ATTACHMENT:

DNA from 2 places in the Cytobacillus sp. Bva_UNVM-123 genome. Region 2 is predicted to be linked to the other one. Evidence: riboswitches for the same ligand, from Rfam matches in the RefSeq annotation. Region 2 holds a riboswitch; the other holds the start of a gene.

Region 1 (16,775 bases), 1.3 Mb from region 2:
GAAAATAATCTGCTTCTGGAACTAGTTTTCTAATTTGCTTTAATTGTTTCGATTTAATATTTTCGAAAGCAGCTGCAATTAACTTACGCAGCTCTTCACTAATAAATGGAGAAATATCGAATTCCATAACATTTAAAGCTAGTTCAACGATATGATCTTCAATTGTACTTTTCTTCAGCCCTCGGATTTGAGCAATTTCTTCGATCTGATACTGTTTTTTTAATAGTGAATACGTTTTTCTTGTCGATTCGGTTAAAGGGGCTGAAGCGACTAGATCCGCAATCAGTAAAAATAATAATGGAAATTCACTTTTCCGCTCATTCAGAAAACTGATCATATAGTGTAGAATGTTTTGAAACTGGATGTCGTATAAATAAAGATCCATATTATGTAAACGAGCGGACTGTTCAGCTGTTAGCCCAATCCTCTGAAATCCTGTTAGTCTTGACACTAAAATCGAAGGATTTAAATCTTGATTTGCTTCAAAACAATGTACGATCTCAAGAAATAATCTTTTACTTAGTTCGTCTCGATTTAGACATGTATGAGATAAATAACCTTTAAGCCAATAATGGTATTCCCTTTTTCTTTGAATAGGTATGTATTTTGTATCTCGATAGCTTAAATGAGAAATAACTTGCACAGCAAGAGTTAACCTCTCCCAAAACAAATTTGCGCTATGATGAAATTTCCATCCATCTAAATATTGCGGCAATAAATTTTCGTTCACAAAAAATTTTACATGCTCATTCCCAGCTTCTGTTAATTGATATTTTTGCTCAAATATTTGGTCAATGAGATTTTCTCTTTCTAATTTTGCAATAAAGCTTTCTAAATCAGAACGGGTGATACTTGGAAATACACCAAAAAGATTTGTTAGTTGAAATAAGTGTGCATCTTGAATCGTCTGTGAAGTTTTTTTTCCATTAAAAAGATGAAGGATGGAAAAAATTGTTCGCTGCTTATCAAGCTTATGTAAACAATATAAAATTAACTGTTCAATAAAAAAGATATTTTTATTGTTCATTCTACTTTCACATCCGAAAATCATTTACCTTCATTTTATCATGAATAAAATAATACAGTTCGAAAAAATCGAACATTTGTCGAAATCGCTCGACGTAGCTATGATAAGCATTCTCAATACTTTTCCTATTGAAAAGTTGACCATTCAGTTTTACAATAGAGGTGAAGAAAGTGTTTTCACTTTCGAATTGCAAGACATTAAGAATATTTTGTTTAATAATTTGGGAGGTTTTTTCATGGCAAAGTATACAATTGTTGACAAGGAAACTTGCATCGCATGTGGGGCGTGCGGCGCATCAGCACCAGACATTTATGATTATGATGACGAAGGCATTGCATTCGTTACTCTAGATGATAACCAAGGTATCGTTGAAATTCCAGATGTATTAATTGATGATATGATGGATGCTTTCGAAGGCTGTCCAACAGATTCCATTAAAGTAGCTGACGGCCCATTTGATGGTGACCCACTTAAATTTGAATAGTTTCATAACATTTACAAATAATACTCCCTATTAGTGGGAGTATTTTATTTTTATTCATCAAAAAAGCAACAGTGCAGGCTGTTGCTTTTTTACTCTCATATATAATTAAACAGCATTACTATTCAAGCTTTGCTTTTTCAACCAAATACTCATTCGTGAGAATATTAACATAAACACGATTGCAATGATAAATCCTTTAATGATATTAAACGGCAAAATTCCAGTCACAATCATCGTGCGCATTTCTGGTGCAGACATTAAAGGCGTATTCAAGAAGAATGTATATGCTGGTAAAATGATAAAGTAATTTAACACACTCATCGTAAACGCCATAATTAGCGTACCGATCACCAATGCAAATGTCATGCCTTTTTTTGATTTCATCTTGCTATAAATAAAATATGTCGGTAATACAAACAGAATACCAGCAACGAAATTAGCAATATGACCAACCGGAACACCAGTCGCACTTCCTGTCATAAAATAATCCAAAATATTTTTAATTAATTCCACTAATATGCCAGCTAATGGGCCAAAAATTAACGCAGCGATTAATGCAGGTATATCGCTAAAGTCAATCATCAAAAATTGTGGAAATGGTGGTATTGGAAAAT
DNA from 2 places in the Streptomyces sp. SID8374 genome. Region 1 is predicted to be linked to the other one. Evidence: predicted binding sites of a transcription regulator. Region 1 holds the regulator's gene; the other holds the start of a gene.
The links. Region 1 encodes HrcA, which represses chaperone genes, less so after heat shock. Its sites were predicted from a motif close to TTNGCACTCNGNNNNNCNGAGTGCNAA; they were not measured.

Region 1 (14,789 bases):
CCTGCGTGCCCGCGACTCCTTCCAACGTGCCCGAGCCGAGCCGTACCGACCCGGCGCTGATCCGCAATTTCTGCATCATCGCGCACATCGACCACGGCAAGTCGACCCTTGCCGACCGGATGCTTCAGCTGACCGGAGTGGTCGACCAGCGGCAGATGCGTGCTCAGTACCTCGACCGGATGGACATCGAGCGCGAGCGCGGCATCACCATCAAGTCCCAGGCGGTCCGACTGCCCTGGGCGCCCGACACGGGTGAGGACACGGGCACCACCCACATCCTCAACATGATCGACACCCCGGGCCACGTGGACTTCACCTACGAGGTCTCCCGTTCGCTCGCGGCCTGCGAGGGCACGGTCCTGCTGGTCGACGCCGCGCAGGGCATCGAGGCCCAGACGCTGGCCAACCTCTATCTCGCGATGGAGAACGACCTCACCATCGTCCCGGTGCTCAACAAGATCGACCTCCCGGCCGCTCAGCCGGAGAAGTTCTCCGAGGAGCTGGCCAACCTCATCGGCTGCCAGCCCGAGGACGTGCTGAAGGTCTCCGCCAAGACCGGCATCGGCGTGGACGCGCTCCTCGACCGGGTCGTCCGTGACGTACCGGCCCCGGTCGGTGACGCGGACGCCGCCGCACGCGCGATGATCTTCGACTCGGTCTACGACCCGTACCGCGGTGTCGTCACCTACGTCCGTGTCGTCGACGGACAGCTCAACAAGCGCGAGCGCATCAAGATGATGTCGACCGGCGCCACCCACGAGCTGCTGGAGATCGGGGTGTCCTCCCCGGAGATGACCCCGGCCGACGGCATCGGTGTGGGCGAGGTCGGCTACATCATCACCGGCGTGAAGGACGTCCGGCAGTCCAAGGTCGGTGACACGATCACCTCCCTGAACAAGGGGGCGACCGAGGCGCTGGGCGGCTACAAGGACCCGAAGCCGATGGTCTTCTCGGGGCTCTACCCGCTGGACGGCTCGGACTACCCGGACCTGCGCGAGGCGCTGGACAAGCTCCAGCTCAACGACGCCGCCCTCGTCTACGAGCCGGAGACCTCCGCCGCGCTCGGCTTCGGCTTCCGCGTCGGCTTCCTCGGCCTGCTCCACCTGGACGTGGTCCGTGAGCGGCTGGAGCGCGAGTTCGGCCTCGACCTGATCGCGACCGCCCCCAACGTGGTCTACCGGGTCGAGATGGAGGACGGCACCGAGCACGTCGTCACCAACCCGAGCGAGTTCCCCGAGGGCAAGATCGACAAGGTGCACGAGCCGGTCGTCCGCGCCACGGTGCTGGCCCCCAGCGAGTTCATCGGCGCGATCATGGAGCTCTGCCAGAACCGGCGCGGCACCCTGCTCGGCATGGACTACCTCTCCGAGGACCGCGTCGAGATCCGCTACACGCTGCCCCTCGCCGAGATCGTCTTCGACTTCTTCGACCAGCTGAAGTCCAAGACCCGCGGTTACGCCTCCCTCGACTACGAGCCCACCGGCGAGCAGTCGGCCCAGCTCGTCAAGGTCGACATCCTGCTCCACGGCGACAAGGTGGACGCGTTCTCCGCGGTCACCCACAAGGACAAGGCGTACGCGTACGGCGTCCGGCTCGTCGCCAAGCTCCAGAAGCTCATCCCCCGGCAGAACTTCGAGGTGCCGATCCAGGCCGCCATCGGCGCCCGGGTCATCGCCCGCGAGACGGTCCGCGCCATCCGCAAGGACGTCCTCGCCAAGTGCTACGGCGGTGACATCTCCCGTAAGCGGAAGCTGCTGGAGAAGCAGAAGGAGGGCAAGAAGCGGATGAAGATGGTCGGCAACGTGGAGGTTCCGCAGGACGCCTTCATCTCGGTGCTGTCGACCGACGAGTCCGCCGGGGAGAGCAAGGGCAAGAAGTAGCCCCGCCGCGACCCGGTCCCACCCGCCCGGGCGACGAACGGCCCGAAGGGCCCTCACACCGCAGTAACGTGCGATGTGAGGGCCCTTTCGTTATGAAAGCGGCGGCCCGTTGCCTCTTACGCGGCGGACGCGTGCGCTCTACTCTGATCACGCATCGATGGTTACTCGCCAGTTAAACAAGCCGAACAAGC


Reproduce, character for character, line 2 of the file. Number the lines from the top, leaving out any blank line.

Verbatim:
Region 1 (16,775 bases), 1.3 Mb from region 2: